Re: [media] alt technologies for paused video (and using ARIA)

I've given this issue a lot of thought, and appreciate all of the people who have contributed ideas toward finding an appropriate solution.  I discussed the question with John for a bit yesterday morning, and here is what I wrote to him after our conversation, once I had all of my jumbled thoughts together. We can definitely find a solution to this problem working together.

After our talk this morning let me try to express some of my thoughts in a more formal and sequential manner.

The problem:

How to make the html5 video element and its associated resources accessible to users of assistive technology which depend on the accessibility tree of most standard browsers. * Note, this is not about the accessibility of the video content itself, which is a set of moving pictures with audio and possibly a set of captions and a transcript.


The html5 video element allows for authors to embed video into their content and to rely upon browsers to handle playback of the video content.  The video element represents a video player which, for the purpose of this discussion, is comprised of: a canvas and a set of playback controls.  On the canvas, prior to the video beginning to play, may be displayed any frame of the video, or an image resource external to the video.  After the video has begun to play this image is no longer available, and the video content is displayed on the canvas. WCAG 2.0 SC 1.1.1 requires that all non-text content have an accessible textual alternative; and SC 4.1.2 requires that all controls have a programmatically determinable role and name.

Based on the above description there are three unique resources which must be exposed to the user in the accessibility tree: the video player, the video, the still image that is displayed prior to the video beginning to play.  The controls must also be exposed, but that is not the purpose of this discussion, and it appears that implementers have already accomplished this suitably (having tested Firefox 3.6 and Safari 5). For each of these an accessible role, name, and description, must be exposed to users of assistive technology through the accessibility tree.

Let us take as an example a video of cats playing in the snow, with a initial still image of ACME Video Co. in the Super Duper Video Player (as some sites may wish to brand the player, even though it is implemented by the UA).  The following would be required for assistive technology users.

1. Video player: role="video player", name="Super Duper Video Player", description="".

2. The still image: role="image", name="ACME Production Co." description=""

3. The video content itself: role="video" name="Cats playing in the snow" description=""

For any of these objects a description may also be desired, but for simplicity I have left this blank.  For example, if there were content on the page describing the video it would need to be associated with the description of the video content (as it is a description of the "video", and not of the player).

I do not think that the spec is currently semantically rich enough to represent this much content and to map it adequately to the accessibility API.  There may be debate as to whether a description on the page should be mapped to the video.  The question asked is "why can't the assistive technology user find the description on screen, just like a user without assistive technology).  My answer is that users who have full access to the content have access to all affordances, primarily visual and textual, to assist them with associating different chunks of content. Not all users have access to all affordances, and this is why it can be helpful to create a programmatic association.  Furthermore, when a description is programmatically associated with a media resource there are a number of other benefits, including search indexing, that may be found.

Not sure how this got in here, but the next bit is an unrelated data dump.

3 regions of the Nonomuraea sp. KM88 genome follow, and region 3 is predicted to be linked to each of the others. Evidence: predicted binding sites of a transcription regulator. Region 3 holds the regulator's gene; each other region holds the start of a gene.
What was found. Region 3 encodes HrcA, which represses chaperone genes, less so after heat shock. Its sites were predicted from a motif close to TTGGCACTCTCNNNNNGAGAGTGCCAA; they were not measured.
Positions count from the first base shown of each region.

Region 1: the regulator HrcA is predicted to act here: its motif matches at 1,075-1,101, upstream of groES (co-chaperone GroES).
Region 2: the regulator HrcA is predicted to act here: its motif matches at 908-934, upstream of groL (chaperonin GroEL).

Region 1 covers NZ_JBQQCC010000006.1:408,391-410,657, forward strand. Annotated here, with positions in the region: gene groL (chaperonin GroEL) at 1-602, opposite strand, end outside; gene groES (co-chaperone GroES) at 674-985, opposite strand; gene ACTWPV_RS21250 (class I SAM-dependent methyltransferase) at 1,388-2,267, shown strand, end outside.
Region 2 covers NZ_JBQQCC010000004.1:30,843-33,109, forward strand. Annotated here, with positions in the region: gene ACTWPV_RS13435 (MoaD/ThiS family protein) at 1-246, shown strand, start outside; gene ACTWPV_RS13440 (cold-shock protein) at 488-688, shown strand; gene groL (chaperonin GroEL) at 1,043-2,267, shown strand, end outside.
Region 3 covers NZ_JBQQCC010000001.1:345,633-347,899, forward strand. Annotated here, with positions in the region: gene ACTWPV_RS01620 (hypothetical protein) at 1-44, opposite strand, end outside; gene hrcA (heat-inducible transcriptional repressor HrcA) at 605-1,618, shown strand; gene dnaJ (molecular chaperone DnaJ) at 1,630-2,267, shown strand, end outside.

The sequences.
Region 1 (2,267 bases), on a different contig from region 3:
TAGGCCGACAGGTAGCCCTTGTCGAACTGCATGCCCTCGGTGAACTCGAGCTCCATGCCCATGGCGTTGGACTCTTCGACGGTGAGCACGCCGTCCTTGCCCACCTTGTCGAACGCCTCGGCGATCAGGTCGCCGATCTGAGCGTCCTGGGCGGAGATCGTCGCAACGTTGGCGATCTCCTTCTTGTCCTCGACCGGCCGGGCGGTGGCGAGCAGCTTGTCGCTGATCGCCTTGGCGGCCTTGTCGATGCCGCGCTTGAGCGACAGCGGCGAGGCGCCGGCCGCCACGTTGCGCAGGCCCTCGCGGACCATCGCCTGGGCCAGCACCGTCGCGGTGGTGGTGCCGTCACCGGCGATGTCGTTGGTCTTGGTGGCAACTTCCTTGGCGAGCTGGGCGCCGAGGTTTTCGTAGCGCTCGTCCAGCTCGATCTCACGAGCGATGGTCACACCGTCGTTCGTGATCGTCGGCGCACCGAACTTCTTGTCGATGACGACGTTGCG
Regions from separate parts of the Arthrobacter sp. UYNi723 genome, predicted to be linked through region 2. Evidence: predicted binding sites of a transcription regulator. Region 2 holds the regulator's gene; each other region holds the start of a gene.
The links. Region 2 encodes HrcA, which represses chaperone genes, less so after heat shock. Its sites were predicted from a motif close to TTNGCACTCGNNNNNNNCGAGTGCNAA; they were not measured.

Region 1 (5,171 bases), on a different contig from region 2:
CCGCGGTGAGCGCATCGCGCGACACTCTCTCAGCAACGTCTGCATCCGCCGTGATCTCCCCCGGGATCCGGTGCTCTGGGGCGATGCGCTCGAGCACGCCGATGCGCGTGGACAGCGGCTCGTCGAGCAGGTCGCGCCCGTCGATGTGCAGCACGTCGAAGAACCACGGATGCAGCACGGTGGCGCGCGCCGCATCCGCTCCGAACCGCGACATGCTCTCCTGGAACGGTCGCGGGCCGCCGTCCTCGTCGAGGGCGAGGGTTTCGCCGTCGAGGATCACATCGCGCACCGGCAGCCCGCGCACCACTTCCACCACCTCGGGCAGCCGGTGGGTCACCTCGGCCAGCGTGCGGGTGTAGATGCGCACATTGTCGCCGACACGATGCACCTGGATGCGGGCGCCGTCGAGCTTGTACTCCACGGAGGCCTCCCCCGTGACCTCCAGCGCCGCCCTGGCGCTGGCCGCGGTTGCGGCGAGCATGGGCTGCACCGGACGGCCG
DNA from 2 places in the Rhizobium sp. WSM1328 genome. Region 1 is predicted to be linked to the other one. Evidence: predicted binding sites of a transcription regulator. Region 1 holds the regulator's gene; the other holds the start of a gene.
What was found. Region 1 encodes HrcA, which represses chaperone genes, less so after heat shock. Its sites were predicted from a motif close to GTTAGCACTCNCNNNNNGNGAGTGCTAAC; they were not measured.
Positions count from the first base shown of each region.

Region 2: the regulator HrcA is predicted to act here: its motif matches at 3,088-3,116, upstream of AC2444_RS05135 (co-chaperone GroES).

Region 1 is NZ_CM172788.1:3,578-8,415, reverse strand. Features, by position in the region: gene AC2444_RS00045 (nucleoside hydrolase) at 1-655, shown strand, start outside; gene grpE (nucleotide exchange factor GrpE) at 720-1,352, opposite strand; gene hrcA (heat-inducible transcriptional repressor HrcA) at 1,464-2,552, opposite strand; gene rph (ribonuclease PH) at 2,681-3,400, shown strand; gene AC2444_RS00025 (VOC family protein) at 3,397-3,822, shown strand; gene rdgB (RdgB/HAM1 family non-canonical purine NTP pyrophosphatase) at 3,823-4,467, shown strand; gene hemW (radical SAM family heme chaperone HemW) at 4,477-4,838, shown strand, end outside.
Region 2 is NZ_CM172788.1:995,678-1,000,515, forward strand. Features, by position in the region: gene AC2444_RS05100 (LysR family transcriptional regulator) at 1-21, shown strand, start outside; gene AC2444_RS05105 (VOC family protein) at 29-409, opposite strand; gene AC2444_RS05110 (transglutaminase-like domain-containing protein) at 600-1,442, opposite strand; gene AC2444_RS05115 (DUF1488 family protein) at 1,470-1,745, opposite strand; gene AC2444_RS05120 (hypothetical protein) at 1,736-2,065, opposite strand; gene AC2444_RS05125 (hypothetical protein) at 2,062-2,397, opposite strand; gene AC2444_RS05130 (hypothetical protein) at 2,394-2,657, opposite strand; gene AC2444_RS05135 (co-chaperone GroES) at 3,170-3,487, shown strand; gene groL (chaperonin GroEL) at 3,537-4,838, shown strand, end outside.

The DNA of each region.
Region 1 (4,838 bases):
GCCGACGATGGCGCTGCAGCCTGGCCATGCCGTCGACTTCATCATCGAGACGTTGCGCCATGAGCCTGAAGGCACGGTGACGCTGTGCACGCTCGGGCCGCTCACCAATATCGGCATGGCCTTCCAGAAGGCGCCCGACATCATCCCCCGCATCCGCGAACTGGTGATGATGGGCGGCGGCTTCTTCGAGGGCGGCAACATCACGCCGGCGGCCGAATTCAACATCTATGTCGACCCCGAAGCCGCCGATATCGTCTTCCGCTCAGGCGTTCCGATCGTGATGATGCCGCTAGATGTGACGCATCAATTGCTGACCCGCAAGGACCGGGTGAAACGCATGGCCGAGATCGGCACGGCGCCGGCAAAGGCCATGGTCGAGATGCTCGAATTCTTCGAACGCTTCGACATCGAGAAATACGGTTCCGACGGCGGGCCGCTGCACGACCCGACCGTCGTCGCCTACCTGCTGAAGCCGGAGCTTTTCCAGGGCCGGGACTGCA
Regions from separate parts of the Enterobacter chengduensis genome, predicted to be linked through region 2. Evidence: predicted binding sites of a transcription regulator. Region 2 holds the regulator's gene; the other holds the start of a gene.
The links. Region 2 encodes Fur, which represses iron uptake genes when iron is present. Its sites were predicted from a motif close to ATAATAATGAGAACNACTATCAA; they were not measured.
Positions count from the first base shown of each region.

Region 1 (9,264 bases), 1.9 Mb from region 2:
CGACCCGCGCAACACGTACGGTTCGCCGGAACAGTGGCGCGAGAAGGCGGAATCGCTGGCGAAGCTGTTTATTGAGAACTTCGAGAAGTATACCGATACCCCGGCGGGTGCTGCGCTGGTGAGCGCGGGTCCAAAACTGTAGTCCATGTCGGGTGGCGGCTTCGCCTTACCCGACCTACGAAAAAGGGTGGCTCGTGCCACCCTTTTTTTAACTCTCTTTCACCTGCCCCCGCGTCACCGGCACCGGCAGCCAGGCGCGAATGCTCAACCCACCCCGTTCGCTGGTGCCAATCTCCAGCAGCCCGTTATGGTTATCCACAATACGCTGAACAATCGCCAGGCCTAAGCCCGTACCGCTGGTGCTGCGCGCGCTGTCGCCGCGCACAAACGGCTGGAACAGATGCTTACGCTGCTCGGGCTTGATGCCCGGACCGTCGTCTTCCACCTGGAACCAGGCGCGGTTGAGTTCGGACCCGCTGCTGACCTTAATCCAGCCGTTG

Everett Zufelt
Accessibility Consultant & Web Developer

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On 2011-05-13, at 6:36 PM, David Singer wrote:

> I'm going to try to clear up some of my own confusion here.
> I think we might need three pieces of information linked to a media (video or audio) element:
> * a short text (kinda like alt)
> * a long description
> * a transcript
> in all cases, they should provide equivalents for what someone who can consume the media 'normally' would pick up.  (I think this is as true of audio as of video, by the way).
> So, I was sort of right and sort-of wrong when I said that the short-text should not describe the poster, but the media.  I'm right, the element is more than the first frame or poster frame.  I'm wrong, in that the (jn this case sighted) normal user would have gathered something from that initial frame.
> so, not good:
> <video poster="TheLeopard.jpg" short-text="A movie poster for The Leopard" src="..." />
> because the sighted user will know it's a video element and that it's offering them the trailer.  
> Way better is to relay some of the information from the poster:
> <video poster="TheLeopard.jpg" short-text="Trailer for The Leopard, starring Burt Lancaster" src="..." />
> the long description can provide a more narrative version of the trailer, and the transcript a full transcript.  This way the short text is enabling the non-sighted user just like the sighted one:
> sighted: see poster, decide it's interesting, watch trailer
> non-sighted: get the short-text, decide it's interesting, read the long description and/or transcript
> (I'm using non-sighted as a shorthand for someone who, for whatever reason, can't see the video - their eyes are busy elsewhere, their UA is unable to play it, and so on.  Hope that's OK).
> (I changed from Clockwork Orange because I didn't want to write anything about that great but disturbing movie).
> <435905.1020.A.jpeg>
> David Singer
> Multimedia and Software Standards, Apple Inc.

Received on Saturday, 14 May 2011 05:33:23 UTC